Thomas Jefferson Papers

From Thomas Jefferson to Benjamin Stoddert, 13 March 1801

To Benjamin Stoddert

Washington Mar. 13. 1801.


Your claims on my time need no apology certainly when the subject relates to the affairs of the government. to direct the conduct of these with the aid of the heads of departments constitutes the duties precisely for which I am placed here, & to which I cheerfully devote my whole time and faculties.

The subject of your letter received yesterday, respecting the contracts for ship timber would require a more minute information than I at present possess, or can acquire without more time & enquiry than present circumstances admit. your proposition to let the contract in South Carolina rest till a final settlement, only placing on the records of your office your opinion on the subject, is so perfectly just & proper that I am inclined to think it had better be done as to that with mr Marbury in this neighbourhood also. both appear to rest nearly on the same principles & to claim the same course of proceedure. the close of the contracts indeed seems the proper period for considering of indulgencies where terms are alledged to have been too hard. I think with you that on public, no more than on private contracts, we should never conduct ourselves with a rigour ruinous to individuals, nor make advantages from their undeserved ruin. it is also right that when the public or a private individual, wish, before they embark in an enterprize, to know the extent beyond which they are not to be carried, & therefore secure themselves by a contract, that this should be considered as something, and especially that we avoid establishing an expectation that it is a compact only in cases where we lose by it. the same degree of liberality should be practised for the public as would be done by a liberal & honorable man in his own case. as to this the justice of the administration, when the question shall necessarily come on, may be safely & properly trusted.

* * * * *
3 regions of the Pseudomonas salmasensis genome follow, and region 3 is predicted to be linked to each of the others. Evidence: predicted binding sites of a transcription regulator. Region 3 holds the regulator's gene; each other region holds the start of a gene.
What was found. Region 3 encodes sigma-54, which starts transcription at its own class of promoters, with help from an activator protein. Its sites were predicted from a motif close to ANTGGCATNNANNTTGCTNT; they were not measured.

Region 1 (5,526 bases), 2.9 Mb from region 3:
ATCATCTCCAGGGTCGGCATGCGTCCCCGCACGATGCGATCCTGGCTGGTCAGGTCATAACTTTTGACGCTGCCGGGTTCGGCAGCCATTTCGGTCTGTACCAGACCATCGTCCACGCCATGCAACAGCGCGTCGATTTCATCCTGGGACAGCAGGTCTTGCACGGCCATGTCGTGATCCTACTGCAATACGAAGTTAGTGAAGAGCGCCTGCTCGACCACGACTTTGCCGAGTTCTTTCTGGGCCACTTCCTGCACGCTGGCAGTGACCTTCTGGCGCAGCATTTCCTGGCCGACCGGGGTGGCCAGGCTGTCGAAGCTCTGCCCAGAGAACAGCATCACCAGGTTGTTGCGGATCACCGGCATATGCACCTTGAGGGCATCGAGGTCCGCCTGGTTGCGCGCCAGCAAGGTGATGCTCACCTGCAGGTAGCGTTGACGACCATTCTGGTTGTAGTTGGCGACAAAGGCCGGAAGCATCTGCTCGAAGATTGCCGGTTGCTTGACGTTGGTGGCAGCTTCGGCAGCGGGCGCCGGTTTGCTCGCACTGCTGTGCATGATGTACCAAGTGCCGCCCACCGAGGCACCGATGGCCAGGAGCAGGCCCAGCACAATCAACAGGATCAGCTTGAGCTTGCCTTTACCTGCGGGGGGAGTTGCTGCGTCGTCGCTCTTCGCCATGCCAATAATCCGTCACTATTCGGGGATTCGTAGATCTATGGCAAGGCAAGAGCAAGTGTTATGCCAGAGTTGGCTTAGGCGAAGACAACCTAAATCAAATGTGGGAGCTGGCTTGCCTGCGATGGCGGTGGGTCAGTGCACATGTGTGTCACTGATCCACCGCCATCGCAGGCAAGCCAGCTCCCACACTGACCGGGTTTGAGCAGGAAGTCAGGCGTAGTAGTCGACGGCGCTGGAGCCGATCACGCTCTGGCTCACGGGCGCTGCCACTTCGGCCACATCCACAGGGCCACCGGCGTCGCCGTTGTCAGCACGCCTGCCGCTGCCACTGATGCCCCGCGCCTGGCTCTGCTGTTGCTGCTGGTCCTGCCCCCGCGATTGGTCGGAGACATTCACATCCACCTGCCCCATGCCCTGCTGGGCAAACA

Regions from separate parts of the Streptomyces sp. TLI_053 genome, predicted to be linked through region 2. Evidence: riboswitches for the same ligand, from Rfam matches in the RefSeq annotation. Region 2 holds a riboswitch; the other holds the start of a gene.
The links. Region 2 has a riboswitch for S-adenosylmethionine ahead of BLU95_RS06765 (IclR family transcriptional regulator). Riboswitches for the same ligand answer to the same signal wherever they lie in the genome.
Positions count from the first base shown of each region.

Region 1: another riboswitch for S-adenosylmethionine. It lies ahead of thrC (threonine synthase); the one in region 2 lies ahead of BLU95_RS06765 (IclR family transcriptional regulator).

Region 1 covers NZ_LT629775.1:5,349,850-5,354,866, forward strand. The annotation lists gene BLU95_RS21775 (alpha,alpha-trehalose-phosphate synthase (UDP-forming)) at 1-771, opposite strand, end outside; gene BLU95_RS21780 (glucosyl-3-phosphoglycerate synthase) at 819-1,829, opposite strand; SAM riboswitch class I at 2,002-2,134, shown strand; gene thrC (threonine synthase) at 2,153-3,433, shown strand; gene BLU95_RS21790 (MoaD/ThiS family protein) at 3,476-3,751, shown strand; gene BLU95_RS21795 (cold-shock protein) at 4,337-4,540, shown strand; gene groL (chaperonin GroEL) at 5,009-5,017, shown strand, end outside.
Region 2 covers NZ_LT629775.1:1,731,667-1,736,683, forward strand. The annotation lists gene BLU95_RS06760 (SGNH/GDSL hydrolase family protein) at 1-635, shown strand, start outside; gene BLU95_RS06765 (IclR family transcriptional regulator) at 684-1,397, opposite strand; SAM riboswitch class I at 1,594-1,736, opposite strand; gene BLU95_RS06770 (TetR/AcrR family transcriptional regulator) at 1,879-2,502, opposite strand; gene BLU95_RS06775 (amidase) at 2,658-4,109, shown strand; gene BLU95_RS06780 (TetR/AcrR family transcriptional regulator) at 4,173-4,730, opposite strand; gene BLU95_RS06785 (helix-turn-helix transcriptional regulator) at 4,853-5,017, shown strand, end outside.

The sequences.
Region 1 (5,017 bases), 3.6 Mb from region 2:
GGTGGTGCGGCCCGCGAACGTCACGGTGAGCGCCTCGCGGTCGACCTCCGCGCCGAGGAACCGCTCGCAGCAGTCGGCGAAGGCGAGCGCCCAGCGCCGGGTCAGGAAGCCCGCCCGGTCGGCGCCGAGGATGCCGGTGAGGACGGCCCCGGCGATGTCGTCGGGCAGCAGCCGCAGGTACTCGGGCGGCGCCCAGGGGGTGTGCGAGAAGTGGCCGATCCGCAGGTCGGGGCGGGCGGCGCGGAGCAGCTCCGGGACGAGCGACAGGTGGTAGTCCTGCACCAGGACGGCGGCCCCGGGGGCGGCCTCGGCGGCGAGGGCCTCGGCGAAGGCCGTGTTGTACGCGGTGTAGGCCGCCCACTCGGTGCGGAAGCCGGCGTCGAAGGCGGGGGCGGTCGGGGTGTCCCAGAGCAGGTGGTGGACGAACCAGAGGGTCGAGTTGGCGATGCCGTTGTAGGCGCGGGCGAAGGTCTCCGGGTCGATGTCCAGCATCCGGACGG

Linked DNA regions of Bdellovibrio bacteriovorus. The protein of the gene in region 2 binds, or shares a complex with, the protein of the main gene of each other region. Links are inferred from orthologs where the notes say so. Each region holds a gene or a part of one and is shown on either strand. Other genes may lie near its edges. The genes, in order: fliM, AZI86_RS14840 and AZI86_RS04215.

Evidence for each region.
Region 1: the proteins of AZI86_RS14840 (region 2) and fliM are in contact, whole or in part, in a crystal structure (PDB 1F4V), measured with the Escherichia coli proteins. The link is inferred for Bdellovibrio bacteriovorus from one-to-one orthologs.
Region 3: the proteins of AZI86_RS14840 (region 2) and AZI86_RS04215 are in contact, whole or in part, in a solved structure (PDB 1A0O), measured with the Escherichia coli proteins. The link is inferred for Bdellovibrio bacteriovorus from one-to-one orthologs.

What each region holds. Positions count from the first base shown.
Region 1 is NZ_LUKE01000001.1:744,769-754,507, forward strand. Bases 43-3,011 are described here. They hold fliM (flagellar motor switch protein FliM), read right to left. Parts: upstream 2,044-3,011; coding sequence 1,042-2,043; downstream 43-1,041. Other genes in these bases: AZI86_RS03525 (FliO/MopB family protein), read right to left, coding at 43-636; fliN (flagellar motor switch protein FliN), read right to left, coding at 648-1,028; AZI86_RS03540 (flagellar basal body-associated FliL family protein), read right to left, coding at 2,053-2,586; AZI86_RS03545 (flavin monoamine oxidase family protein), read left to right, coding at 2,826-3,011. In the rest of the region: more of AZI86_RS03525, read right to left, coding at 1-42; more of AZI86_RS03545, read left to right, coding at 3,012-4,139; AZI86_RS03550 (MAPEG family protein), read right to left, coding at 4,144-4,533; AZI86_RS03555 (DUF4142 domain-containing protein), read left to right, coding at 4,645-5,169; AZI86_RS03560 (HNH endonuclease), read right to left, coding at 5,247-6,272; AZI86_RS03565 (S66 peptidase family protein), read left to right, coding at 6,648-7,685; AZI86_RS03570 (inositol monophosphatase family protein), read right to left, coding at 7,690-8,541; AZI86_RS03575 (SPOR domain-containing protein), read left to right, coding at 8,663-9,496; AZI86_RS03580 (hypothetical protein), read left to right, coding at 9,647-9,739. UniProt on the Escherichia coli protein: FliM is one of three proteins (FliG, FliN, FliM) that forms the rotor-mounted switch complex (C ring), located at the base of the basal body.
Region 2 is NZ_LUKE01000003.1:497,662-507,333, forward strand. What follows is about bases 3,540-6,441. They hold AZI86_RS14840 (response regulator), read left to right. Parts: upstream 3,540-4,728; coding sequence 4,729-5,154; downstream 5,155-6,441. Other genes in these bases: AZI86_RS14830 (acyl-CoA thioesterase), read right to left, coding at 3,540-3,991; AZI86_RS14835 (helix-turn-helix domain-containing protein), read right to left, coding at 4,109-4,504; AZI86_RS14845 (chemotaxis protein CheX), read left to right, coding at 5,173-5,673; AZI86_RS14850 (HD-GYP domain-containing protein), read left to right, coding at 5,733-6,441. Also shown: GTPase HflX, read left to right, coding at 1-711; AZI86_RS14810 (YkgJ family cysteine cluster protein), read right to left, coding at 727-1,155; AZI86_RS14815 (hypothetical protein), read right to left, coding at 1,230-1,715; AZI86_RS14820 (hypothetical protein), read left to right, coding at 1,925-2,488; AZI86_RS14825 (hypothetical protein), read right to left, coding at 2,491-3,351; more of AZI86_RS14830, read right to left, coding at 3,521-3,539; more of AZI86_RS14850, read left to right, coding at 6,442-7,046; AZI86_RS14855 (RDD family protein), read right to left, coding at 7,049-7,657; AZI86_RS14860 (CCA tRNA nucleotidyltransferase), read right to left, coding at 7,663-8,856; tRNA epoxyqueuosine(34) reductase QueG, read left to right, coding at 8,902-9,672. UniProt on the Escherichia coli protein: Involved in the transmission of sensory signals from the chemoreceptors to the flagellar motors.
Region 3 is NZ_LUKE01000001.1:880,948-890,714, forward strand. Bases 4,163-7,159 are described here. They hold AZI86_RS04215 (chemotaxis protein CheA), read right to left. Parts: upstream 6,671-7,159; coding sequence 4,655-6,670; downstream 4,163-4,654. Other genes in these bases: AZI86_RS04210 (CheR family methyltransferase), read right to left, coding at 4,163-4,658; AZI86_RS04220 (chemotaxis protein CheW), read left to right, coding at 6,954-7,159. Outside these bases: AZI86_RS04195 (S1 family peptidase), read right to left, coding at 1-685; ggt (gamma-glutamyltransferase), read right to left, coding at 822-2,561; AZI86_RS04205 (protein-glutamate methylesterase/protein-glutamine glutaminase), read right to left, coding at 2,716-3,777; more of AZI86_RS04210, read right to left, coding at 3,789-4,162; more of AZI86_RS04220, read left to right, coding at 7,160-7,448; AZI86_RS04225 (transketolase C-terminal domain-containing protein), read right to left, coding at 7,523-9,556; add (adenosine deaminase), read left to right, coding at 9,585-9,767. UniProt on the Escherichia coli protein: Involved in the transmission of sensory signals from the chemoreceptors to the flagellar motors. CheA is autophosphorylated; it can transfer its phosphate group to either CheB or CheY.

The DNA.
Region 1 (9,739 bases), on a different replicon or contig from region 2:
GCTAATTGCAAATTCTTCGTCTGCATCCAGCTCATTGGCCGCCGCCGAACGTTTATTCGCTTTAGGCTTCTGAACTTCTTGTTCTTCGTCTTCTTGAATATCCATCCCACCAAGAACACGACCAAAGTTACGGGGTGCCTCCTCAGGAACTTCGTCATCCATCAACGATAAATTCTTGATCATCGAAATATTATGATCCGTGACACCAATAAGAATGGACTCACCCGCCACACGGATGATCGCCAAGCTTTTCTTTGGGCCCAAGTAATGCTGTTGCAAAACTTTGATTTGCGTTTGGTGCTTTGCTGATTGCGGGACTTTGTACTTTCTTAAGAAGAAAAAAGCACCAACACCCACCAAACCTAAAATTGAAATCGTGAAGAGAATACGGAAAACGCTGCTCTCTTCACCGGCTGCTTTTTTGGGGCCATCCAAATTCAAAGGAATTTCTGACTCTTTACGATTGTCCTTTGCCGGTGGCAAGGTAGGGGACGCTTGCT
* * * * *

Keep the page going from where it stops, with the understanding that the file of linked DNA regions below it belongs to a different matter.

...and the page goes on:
I will ask the favor of you to have me furnished with an authentic statement of the French prisoners in our possession, where they are, and in the custody of what officer, as something should be done without delay, as to their liberation & transportation.

Accept my respectful salutations.

Th: Jefferson

PrC (DLC); at foot of first page: “The Secretary of the Navy.” FC (Lb in DNA: RG 45, LSP).


Late in 1800 the United States initiated the process of turning over to Philippe de Létombe all captured French mariners held as prisoners in American ports (NDQW description begins Dudley W. Knox, ed., Naval Documents Related to the Quasi-War between the United States and France, Naval Operations, Washington, D.C., 1935–38, 7 vols. (cited by years) description ends , Dec. 1800-Dec. 1801, 54, 103, 125, 131, 182).

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